What to Know About Thanksgiving Dinner Food Safety

Thanksgiving is not the time to skimp on those food safety habits that can make or break the festivities.

November 18, 2022

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Photo by: Tara Donne ©2009

Tara Donne, 2009

Thanksgiving is the start of the holiday season where friends, family, and loved ones gather to have a fantastic meal. It’s not the time to skimp on those food safety habits practices that can make or break the festivities. Here are some simple reminders.

What to Know About Buying Thanksgiving Groceries

At the grocery store, be sure you check the quality of all the products you buy. Look at the color, firmness, and texture of the produce and meats and don’t forget to check the use by dates and expiration dates on packaged foods. Purchase the refrigerated and frozen food last so they stay as cold as possible. Once you pay for your groceries, drive right home as a few extra stops on the way home is plenty of time for bacteria to have a party on your food. If you live a distance from the store, you may want to bring a cooler to keep your groceries cold.

Once you get home, be sure to get them stored in the proper place immediately — refrigerator, freezer or pantry.

Make room for your turkey — overcrowding your freezer or fridge can actually raise temperatures dangerously high and spoil your food and ruin your equipment (not to mention, run up your electric bill!).

How to Defrost a Turkey

Did you buy a frozen bird? Don’t leave it at room temperature to defrost; that’s another opportunity for bacteria to grow and those juices can get all over the counters. Plan to defrost the turkey in the fridge a few days before you cook it.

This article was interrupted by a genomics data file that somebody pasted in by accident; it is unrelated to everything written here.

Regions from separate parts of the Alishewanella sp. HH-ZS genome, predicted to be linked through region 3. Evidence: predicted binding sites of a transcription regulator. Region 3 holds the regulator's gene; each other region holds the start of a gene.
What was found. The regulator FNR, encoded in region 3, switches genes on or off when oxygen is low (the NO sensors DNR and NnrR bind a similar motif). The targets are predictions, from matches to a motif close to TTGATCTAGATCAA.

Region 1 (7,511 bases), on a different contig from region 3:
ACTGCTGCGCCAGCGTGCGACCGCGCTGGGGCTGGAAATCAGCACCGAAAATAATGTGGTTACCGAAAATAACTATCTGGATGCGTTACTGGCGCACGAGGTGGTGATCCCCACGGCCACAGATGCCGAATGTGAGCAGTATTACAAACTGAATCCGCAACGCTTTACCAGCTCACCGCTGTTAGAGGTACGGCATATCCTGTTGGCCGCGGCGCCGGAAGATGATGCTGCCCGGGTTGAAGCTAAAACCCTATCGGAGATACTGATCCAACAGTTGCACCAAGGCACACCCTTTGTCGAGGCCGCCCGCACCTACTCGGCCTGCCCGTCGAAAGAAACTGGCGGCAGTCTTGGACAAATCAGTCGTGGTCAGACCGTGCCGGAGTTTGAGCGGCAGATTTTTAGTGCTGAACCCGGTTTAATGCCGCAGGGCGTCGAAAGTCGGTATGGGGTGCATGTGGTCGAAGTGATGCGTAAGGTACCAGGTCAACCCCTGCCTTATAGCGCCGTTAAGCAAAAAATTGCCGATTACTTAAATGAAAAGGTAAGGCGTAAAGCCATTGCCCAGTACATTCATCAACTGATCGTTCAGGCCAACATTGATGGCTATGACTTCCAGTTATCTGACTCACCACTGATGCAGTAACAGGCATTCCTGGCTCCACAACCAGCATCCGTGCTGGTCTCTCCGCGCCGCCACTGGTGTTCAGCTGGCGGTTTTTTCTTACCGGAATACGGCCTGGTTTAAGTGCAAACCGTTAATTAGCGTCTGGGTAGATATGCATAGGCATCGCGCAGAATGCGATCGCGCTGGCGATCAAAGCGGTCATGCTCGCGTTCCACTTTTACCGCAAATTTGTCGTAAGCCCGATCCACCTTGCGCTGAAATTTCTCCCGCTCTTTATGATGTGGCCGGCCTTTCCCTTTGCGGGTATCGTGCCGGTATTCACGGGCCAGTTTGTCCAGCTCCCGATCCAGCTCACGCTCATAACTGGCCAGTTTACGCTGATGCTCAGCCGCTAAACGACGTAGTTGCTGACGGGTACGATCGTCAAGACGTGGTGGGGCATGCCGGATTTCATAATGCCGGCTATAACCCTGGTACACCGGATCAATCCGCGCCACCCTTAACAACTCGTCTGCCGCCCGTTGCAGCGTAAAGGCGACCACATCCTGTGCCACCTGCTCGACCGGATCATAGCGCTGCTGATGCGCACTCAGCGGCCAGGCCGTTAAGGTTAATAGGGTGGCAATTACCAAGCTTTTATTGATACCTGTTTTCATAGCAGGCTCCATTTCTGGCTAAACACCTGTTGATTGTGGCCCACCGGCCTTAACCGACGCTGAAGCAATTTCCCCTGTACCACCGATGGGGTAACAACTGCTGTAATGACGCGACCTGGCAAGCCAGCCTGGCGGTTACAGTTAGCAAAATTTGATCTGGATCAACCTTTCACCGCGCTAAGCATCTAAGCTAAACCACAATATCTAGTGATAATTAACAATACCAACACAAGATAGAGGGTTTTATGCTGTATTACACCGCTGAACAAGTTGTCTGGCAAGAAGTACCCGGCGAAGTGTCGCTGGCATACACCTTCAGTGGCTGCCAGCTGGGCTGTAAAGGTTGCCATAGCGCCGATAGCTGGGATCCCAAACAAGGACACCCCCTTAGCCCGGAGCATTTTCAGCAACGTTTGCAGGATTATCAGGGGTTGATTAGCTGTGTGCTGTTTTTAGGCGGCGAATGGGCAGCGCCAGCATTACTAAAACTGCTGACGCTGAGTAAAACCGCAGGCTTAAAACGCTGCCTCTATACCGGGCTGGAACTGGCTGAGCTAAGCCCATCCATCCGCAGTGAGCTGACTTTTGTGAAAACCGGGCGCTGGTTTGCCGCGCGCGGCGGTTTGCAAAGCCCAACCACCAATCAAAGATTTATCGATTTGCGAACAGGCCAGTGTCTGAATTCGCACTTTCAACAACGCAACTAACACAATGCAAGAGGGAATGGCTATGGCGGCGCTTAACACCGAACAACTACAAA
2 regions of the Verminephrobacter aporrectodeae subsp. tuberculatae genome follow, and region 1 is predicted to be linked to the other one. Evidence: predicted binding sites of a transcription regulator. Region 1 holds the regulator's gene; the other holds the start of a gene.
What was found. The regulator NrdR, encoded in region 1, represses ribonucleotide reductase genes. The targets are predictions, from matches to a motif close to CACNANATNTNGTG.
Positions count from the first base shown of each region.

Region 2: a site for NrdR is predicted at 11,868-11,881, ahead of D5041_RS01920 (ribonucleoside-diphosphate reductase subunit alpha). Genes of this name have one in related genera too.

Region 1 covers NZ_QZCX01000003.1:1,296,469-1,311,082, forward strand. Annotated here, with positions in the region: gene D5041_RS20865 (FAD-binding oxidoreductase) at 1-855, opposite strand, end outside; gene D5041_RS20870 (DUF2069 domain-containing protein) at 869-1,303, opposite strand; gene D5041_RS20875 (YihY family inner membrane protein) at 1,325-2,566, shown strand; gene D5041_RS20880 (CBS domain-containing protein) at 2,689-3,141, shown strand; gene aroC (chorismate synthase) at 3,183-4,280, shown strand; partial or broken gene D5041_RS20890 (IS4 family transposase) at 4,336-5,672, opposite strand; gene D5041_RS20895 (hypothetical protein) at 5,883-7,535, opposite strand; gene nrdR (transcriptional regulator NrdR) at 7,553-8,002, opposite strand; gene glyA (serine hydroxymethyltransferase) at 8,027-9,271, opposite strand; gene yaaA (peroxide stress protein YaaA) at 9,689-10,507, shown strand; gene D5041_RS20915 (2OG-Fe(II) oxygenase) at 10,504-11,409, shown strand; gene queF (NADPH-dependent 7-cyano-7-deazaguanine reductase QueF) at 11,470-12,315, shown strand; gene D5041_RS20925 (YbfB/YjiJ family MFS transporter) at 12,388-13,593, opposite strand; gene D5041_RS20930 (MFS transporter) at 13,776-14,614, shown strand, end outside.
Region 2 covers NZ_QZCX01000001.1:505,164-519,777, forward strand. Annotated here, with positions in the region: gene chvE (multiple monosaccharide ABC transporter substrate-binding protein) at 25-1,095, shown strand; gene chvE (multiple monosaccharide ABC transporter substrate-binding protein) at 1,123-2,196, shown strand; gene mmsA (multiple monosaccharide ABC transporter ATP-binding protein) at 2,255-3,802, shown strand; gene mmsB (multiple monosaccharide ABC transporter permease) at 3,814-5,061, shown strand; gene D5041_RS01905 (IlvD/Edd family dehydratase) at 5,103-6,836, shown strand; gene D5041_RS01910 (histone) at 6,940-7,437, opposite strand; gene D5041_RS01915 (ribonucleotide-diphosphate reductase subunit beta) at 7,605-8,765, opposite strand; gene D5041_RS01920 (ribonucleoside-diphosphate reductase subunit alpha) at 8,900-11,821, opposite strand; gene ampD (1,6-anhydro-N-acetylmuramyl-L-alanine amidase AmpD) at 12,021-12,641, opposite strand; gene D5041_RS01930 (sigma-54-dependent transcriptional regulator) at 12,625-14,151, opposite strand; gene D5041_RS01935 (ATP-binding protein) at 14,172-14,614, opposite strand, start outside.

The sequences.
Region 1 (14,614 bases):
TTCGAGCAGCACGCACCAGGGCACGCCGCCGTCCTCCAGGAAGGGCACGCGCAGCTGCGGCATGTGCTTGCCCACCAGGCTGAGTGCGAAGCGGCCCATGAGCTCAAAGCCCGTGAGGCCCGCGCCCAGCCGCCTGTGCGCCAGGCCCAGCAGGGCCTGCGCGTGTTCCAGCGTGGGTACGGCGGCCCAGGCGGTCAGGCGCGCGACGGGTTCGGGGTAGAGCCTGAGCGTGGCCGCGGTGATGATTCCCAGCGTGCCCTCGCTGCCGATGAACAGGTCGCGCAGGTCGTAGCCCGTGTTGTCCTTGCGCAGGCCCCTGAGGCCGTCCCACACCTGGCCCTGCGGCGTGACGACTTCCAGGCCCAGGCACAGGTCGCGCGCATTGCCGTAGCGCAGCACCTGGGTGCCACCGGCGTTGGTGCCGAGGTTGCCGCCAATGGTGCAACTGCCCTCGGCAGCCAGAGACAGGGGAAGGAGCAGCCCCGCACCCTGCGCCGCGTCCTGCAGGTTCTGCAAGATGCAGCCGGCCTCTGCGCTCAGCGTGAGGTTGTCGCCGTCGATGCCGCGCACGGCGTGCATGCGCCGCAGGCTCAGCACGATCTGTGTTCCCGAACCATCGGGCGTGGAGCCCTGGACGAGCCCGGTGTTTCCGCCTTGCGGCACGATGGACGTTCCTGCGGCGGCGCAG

How to Prep for Cooking

Here are the top three things to remember when prepping your delicious feast:

  • Wash your hands: Wash your hands properly and often by following these steps.
  • Control time and temperature: The longer food sits out at room temperature, the more likely bacteriafood bugs can multiply. Keep food in the 'fridge or freezer until you need to use it. Once you’re done eating, store the food back in the refrigerator as quickly as possible.
  • Prevent cross-contamination: Raw turkey and fresh produce don’t mix—you want to keep these foods on separate surfaces and prep them using different equipment.

How to Cook a Turkey

First you need to decide if you’re going to stuff the bird— a stuffed turkey can potentially be more dangerous so read this to help you decide.

Then you need to be sure to cook the bird for the right amount of time. This will help eliminate a majority of those pesky bacteria. For a defrosted turkey, plan on cooking it at 350 degrees Fahrenheit for 20 minutes per pound. Fresh turkey’s cooking time is 10 to 15 minutes per pound. Check the temperature with a meat thermometer of the bird in two locations to ensure that it has been thoroughly cooked to 165 degrees Fahrenheit.

How to Handle Leftovers

There’s nothing more delicious than Turkey Day leftovers. So make sure to cool and store everything properly and within two hours of getting it on the table. You'll want to eat leftovers for no more than five days after Turkey Day.

Toby Amidor, MS, RD, CDN, is a registered dietitian and consultant who specializes in food safety and culinary nutrition. She is the author of The Greek Yogurt Kitchen: More Than 130 Delicious, Healthy Recipes for Every Meal of the Day.

*This article was written and/or reviewed by an independent registered dietitian nutritionist.

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